Jane Grassley is a Professor and the Jody DeMeyer Endowed Chair of Nursing at Boise State University in Boise, ID. She has worked in maternal-child healthcare for her entire nursing career as a mother/baby nurse, as a childbirth and parent educator, as a community health nurse supporting women during pregnancy and postpartum, and as a nurse educator. She has been a certified lactation consultant for 20 years and practiced directly in that role for eight years in two hospitals. Her practice as an IBCLC has driven her research program, which focuses on providing mothers and their infants with a positive beginning for breastfeeding through improving professional and family support. 

    Kristen Koprowski

    RN, BSN

    Kristen Koprowski received her Bachelor of Science in Nursing from Boise State University in 2014 where she focused her studies on lactation. For over a year now, she has been a Night Shift Mother/Baby nurse and has experienced firsthand the unique challenges of breastfeeding support that are encountered on the night shift. Kristen has two young children that were breastfed and is planning to sit for the IBCLC exam in April 2017.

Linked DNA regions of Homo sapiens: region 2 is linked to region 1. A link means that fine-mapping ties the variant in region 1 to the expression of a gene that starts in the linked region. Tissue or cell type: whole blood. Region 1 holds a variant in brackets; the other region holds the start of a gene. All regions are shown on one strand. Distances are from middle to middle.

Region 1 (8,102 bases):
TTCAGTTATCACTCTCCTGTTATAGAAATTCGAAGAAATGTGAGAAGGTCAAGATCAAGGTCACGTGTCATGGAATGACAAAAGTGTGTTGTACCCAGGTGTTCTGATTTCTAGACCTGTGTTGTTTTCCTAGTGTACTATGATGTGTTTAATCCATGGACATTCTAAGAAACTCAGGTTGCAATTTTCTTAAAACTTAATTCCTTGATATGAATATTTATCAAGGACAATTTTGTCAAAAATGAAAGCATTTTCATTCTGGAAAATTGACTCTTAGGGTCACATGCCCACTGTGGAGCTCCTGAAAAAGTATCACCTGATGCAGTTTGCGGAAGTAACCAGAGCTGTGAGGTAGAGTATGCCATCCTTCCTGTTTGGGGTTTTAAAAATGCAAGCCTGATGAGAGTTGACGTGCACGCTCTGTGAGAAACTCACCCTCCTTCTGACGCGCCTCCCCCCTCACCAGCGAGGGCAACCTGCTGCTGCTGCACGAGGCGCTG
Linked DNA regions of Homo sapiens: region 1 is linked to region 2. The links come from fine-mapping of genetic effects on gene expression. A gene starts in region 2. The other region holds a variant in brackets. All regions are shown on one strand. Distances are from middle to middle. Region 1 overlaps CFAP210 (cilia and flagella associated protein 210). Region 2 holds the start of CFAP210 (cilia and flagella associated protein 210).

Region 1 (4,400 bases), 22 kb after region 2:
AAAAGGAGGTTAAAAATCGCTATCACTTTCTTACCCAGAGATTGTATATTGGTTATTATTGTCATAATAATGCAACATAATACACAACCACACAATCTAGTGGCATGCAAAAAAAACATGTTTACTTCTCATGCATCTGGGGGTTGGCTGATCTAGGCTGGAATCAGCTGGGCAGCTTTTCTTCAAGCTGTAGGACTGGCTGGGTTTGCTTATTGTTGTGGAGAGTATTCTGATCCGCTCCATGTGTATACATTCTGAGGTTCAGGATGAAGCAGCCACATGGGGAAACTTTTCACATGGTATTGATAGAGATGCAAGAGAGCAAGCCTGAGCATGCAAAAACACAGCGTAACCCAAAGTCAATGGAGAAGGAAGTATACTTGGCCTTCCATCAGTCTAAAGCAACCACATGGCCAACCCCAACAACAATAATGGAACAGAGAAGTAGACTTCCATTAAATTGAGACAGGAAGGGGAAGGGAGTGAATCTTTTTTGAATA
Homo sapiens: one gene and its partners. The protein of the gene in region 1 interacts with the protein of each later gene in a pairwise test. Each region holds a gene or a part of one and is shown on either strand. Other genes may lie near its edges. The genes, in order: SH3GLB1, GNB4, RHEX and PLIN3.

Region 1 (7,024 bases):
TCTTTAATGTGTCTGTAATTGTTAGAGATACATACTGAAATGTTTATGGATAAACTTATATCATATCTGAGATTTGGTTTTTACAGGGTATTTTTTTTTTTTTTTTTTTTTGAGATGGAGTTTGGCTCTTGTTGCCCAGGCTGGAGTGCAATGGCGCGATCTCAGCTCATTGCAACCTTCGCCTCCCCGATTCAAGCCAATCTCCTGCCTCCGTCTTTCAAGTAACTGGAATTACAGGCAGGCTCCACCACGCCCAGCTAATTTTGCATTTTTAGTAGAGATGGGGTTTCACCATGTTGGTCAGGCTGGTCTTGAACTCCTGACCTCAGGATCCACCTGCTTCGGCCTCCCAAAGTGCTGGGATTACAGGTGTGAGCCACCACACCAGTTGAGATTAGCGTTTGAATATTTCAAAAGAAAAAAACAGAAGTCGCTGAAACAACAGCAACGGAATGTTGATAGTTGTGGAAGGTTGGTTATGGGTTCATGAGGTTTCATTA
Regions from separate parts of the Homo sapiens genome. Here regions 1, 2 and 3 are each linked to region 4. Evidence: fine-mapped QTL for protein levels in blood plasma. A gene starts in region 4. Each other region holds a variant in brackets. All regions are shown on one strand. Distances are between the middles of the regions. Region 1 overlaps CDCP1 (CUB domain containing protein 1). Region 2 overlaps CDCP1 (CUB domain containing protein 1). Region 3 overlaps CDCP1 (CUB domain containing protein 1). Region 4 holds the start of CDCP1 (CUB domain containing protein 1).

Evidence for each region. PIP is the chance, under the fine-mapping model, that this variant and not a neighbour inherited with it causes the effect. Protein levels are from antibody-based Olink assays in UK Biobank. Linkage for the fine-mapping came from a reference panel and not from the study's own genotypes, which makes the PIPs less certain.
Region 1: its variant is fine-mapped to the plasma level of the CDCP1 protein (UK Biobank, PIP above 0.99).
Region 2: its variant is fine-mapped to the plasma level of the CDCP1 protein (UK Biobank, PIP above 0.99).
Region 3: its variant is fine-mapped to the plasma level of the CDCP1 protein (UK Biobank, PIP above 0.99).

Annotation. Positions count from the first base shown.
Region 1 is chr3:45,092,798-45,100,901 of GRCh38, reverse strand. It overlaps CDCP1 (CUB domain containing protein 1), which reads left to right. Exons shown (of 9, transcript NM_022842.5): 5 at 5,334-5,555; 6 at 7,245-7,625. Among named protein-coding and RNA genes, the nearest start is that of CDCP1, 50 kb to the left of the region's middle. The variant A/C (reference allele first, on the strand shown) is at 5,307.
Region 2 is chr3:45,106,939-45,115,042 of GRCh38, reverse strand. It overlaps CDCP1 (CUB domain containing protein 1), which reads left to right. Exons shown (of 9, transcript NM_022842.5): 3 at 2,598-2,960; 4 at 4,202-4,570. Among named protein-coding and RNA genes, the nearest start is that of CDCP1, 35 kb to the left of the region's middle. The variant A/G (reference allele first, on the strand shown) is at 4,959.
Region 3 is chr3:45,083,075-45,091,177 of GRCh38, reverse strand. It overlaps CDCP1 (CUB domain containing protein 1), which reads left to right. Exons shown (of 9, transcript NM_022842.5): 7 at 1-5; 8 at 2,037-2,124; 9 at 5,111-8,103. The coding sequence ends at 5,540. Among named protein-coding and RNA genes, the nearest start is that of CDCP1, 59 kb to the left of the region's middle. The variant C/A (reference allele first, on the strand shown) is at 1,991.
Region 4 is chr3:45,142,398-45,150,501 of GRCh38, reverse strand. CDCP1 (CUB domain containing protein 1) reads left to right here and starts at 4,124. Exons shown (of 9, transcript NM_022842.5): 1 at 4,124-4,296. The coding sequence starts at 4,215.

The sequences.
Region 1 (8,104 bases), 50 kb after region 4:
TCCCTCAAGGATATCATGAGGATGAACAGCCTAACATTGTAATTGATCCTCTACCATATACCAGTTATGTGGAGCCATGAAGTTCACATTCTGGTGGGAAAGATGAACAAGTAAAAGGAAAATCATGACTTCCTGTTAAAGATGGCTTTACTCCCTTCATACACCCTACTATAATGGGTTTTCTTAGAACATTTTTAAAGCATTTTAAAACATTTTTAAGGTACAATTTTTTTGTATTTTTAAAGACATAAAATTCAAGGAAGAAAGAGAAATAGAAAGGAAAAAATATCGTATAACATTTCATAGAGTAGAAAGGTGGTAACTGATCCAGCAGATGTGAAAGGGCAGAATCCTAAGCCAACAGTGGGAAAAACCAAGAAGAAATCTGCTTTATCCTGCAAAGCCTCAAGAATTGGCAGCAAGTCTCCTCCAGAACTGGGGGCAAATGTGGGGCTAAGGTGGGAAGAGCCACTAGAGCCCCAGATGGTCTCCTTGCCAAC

• WEBINAR - Primal Caregiving

    Contains 3 Component(s), 1.00 credit offered

    Participants will learn how early caregiving has long-term effects on health and sociality in childhood and adulthood. The “human nest” and the necessity of species typical caregiving practices for optimal biological and social development will be discussed. Credits: 1 L-CERP and 1 Contact Hour

    Primal Caregiving

    Participants will learn how early caregiving has long-term effects on health and sociality in childhood and adulthood. The “human nest” and the necessity of species typical caregiving practices for optimal biological and social development will be discussed.